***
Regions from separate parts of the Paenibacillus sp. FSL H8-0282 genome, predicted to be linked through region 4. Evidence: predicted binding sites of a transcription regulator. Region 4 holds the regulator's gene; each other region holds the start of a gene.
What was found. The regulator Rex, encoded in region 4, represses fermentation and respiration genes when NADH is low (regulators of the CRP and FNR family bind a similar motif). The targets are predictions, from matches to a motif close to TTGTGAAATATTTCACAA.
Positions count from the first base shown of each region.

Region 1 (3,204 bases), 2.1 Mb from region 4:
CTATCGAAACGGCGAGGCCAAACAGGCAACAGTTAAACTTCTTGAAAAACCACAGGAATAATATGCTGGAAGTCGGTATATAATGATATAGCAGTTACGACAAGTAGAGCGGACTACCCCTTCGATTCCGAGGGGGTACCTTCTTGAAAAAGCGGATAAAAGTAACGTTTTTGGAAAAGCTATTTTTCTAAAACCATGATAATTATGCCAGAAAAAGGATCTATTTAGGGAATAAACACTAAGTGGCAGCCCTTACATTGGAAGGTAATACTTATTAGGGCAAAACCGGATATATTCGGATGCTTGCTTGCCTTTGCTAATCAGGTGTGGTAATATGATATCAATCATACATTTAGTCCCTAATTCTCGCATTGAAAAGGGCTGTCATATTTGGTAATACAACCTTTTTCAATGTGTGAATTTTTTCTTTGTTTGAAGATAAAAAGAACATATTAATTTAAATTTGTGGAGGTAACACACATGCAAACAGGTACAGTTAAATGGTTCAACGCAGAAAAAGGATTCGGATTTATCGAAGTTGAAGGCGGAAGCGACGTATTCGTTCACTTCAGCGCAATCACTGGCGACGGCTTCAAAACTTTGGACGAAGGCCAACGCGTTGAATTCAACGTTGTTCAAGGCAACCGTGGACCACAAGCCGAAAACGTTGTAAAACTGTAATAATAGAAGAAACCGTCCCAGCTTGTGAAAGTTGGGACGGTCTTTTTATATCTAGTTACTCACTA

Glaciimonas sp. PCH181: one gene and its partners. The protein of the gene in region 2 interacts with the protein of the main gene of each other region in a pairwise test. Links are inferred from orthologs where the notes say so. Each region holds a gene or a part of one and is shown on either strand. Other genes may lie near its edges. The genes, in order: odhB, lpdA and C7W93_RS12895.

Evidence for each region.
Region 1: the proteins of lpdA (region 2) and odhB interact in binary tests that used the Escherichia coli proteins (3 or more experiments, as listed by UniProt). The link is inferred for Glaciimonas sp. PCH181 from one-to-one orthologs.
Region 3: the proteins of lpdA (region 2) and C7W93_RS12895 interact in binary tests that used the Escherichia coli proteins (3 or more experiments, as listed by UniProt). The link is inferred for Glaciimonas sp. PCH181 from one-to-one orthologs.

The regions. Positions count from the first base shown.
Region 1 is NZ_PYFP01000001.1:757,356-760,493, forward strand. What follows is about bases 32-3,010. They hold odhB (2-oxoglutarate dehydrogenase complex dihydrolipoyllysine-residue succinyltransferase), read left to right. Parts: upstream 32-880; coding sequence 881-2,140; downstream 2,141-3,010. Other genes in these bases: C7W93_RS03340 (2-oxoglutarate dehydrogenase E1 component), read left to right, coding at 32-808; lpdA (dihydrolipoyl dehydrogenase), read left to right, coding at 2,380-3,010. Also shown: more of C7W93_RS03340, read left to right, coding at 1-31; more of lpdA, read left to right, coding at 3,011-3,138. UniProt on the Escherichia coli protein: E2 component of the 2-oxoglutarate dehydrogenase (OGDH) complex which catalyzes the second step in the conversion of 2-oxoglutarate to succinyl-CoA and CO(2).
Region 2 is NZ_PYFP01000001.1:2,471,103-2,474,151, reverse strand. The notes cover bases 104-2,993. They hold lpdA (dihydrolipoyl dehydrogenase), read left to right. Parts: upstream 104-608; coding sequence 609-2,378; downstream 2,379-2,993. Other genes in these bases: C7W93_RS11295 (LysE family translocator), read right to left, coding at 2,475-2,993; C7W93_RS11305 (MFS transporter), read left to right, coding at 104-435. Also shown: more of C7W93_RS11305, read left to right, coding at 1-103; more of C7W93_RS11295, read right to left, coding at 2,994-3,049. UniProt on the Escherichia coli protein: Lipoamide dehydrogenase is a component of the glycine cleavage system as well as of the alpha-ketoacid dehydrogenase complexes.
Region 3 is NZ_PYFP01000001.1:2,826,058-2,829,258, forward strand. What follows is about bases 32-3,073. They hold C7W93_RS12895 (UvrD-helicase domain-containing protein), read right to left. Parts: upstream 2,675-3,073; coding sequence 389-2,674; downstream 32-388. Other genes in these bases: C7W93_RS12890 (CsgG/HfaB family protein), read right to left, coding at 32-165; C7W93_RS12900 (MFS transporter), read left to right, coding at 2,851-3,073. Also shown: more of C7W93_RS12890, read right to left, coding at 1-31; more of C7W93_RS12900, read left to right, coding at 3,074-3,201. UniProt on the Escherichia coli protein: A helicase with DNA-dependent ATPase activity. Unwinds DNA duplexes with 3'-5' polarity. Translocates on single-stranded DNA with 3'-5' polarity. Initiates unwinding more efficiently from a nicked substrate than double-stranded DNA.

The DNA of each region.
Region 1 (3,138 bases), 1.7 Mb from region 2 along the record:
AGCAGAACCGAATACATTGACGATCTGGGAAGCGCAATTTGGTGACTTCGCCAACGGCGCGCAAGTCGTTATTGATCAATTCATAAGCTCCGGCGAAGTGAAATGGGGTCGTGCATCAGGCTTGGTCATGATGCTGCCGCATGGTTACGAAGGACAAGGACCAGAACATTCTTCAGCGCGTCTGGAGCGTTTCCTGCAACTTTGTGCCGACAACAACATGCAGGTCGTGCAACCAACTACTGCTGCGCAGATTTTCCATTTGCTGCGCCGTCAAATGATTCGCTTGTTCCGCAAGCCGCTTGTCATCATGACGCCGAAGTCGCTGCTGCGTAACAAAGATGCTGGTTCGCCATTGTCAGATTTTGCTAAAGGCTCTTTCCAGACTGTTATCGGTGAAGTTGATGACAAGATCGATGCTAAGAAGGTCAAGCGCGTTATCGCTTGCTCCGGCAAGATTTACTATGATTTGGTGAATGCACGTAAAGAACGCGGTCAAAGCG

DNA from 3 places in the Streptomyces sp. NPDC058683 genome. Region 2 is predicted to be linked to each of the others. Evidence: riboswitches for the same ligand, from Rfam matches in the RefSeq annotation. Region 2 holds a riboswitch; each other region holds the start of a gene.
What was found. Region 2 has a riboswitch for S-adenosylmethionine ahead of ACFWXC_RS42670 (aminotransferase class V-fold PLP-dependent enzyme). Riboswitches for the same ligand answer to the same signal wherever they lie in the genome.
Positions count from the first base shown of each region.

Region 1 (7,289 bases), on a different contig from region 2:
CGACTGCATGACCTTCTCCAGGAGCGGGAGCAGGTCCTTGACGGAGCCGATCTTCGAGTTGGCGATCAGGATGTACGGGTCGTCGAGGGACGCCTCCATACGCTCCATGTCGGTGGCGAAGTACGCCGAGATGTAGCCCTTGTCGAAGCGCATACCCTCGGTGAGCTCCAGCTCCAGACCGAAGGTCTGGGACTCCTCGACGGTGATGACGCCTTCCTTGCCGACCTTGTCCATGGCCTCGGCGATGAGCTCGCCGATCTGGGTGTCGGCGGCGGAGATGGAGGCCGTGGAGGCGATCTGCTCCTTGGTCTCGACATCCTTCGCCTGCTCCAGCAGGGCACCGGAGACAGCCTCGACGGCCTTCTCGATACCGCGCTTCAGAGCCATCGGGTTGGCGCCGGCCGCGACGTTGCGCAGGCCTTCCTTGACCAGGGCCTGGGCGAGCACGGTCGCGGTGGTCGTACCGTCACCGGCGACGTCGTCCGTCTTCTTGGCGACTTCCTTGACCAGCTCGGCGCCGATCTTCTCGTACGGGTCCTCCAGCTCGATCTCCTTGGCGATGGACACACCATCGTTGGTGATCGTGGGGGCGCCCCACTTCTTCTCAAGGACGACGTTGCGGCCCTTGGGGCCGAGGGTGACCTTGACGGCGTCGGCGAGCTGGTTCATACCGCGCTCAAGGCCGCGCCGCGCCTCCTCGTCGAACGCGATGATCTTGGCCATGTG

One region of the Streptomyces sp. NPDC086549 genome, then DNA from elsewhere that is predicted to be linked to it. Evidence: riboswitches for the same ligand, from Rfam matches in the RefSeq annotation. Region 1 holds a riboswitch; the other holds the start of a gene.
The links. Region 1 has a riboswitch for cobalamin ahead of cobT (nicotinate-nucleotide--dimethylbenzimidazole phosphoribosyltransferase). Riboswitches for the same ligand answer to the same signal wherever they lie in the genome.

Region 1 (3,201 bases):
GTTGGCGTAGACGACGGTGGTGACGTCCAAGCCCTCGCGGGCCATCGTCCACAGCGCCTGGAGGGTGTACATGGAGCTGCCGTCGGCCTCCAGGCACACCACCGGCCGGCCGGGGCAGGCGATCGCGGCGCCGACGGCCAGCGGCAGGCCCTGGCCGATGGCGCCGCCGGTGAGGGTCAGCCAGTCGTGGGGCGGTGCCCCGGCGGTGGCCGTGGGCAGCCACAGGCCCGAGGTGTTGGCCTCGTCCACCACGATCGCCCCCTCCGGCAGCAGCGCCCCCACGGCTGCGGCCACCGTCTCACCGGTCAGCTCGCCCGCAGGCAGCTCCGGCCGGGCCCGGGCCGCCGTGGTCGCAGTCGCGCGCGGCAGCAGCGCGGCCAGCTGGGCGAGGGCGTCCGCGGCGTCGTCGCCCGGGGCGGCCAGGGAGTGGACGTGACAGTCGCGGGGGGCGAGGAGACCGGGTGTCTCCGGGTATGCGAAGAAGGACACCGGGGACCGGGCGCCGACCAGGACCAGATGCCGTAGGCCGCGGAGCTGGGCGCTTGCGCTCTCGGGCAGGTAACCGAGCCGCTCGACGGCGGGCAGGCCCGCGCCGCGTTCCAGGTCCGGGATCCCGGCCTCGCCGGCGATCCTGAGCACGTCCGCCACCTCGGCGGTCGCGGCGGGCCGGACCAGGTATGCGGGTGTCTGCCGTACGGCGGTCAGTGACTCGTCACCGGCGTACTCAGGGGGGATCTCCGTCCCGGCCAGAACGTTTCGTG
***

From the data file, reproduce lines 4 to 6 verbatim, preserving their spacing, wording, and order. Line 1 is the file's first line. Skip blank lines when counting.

Region 1 (3,204 bases), 2.1 Mb from region 4:
CTATCGAAACGGCGAGGCCAAACAGGCAACAGTTAAACTTCTTGAAAAACCACAGGAATAATATGCTGGAAGTCGGTATATAATGATATAGCAGTTACGACAAGTAGAGCGGACTACCCCTTCGATTCCGAGGGGGTACCTTCTTGAAAAAGCGGATAAAAGTAACGTTTTTGGAAAAGCTATTTTTCTAAAACCATGATAATTATGCCAGAAAAAGGATCTATTTAGGGAATAAACACTAAGTGGCAGCCCTTACATTGGAAGGTAATACTTATTAGGGCAAAACCGGATATATTCGGATGCTTGCTTGCCTTTGCTAATCAGGTGTGGTAATATGATATCAATCATACATTTAGTCCCTAATTCTCGCATTGAAAAGGGCTGTCATATTTGGTAATACAACCTTTTTCAATGTGTGAATTTTTTCTTTGTTTGAAGATAAAAAGAACATATTAATTTAAATTTGTGGAGGTAACACACATGCAAACAGGTACAGTTAAATGGTTCAACGCAGAAAAAGGATTCGGATTTATCGAAGTTGAAGGCGGAAGCGACGTATTCGTTCACTTCAGCGCAATCACTGGCGACGGCTTCAAAACTTTGGACGAAGGCCAACGCGTTGAATTCAACGTTGTTCAAGGCAACCGTGGACCACAAGCCGAAAACGTTGTAAAACTGTAATAATAGAAGAAACCGTCCCAGCTTGTGAAAGTTGGGACGGTCTTTTTATATCTAGTTACTCACTA

Glaciimonas sp. PCH181: one gene and its partners. The protein of the gene in region 2 interacts with the protein of the main gene of each other region in a pairwise test. Links are inferred from orthologs where the notes say so. Each region holds a gene or a part of one and is shown on either strand. Other genes may lie near its edges. The genes, in order: odhB, lpdA and C7W93_RS12895.